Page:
Draft Strategy and Minor League Development

I was thinking about the Angels previous drafts the last couple days, mostly because of Trout and Trumbo and the amazing success they both are having this season. Trumbo is the one that really interests me. Mike Trout clearly had not only the skills but the approach to make him successful when he was drafted, pretty amazing for a 17 year old, but that's just the kind of kid he is.

But Trumbo, on the other hand, was never seen as much of anything. He had a strong arm and hit the ball hard but didn't walk, had no defensive position and didn't look to have the skills to qualify him as much of anything besides a bat off the bench. You can read Rghan's winter 2009 writeup of him HERE.

The interesting thing to me is that the angels have had a number of prospects and players with Trumbo's problem- skills but no refinement. Brandon Wood could hit the ball hard, Randall Grichuk hit the ball far, Howie Kendrick could make solid contact, Peter Bourjos was fast, etc... and I think this goes back to a disconnect between the angels previous draft strategy and their minor league coaching approach.

Under Tony Reagins and Eddie Bane, the Angels had a draft strategy of taking "toolsy" players. It is pretty well known that they liked to draft high schoolers based on their tools with the assumption that they would develop those skills and turn into successful players over time. They wanted guys who could do the big things- run fast, hit hard, make contact. They assumed that these skills would continue to develop and rather than allowing the players to go to college for refinement, where they would be taken much higher in the draft because they had already shown a higher potential for success, they drafted them young and got them into the minor leagues to learn Angels baseball.

Clearly this kind of strategy results in hits like Mike Trout and misses like Terry Evans. But, I kept thinking about the case of Mark Trumbo. He had very little progress through the minors. He was always a big power guy with a bad average, lots of strikeouts and very few walks. So when he made his Major League debut because of Morales' injury, his performance was more of a pleasant surprise than a given.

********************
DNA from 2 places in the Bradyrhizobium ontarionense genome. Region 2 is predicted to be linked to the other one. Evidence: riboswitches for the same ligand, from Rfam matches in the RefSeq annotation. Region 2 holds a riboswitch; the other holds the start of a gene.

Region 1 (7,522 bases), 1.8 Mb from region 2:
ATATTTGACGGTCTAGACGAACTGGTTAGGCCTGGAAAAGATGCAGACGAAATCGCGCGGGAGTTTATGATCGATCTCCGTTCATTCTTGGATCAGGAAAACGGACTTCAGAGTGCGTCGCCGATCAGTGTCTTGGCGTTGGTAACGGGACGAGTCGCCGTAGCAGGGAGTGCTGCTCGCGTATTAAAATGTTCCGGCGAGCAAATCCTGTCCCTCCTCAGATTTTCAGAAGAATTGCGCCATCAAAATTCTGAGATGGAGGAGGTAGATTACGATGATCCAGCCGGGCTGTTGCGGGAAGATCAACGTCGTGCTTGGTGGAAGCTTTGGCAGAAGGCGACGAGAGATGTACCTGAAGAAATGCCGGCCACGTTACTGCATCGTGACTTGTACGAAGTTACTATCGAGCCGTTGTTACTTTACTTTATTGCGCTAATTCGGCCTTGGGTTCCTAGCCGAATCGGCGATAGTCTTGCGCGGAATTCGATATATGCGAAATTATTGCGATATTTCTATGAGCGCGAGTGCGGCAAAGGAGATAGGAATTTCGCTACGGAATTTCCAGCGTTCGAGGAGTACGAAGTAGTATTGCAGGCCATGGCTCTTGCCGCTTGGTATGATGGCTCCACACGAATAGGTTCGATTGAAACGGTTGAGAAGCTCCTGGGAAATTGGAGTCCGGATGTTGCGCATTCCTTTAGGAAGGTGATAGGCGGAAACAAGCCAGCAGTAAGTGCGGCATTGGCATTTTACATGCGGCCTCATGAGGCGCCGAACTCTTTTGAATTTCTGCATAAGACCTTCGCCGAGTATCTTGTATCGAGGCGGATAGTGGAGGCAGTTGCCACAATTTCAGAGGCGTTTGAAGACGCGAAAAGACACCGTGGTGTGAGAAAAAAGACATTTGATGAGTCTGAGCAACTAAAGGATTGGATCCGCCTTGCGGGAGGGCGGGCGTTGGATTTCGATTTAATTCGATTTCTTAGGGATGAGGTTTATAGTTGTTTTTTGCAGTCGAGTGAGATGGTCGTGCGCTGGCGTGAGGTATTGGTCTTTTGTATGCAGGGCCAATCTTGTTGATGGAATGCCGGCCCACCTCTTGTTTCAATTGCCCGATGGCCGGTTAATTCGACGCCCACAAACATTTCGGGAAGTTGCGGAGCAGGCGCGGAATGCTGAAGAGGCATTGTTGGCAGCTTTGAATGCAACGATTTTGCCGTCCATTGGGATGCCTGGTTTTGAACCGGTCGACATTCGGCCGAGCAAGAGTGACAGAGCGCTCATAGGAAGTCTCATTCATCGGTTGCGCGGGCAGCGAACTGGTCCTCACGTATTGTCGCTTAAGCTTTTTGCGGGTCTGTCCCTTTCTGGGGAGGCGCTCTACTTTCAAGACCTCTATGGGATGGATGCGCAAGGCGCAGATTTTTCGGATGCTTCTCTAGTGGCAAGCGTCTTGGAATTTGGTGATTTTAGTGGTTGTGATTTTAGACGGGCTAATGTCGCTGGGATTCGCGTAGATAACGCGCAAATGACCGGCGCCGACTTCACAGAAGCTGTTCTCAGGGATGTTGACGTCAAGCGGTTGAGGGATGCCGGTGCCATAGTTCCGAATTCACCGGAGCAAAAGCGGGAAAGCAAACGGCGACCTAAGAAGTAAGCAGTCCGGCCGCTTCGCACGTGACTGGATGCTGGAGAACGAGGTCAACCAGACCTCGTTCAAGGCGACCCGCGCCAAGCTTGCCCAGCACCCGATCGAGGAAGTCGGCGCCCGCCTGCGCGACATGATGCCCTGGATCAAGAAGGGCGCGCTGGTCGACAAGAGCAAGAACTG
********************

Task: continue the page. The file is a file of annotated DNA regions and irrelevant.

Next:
You can read his major league similarity report done this last offseason by mattwelch HERE. If you missed reading it before, the summary was basically that we can expect him to be out of the majors within a few years because guys without plate discipline don't last long against major league pitching.

But then something happened this offseason. Trumbo, bothered by people's critiques of his approach, decided he needed to change and focus on hitting better pitches and taking pitches that were outside of the zone. As we have all celebrated his success, I've been bothered by the thought, Why didn't he change his approach back in A ball, or AA, or AAA? Was Trumbo unwilling to change before or did the Angels have an organizational approach to coaching that didn't emphasize these skills?

As I considered the other prospects the angels have had that fit this same mold and I cant help but believe it is a problem with the Angels minor league coaching staff. From Napoli to Wood to Trumbo, the Angels have had a problem teaching young power hitters to be selective (and have had a problem teaching contact hitters to be patient also) The approach seems to be to let hitters just play their way through the system.

So while the draft strategy has changed and Dipoto slowly changes over the minor league staff to reflect his style and approach, looking back we can better understand the problem with the angels minor league system over the last few years and yet another way DelTony caused problems for the franchise. We can also likely expect an improvement in the development of players we draft going forward.

This Fan-Post is authored by an independent fan. Tell us what you think and how you feel.

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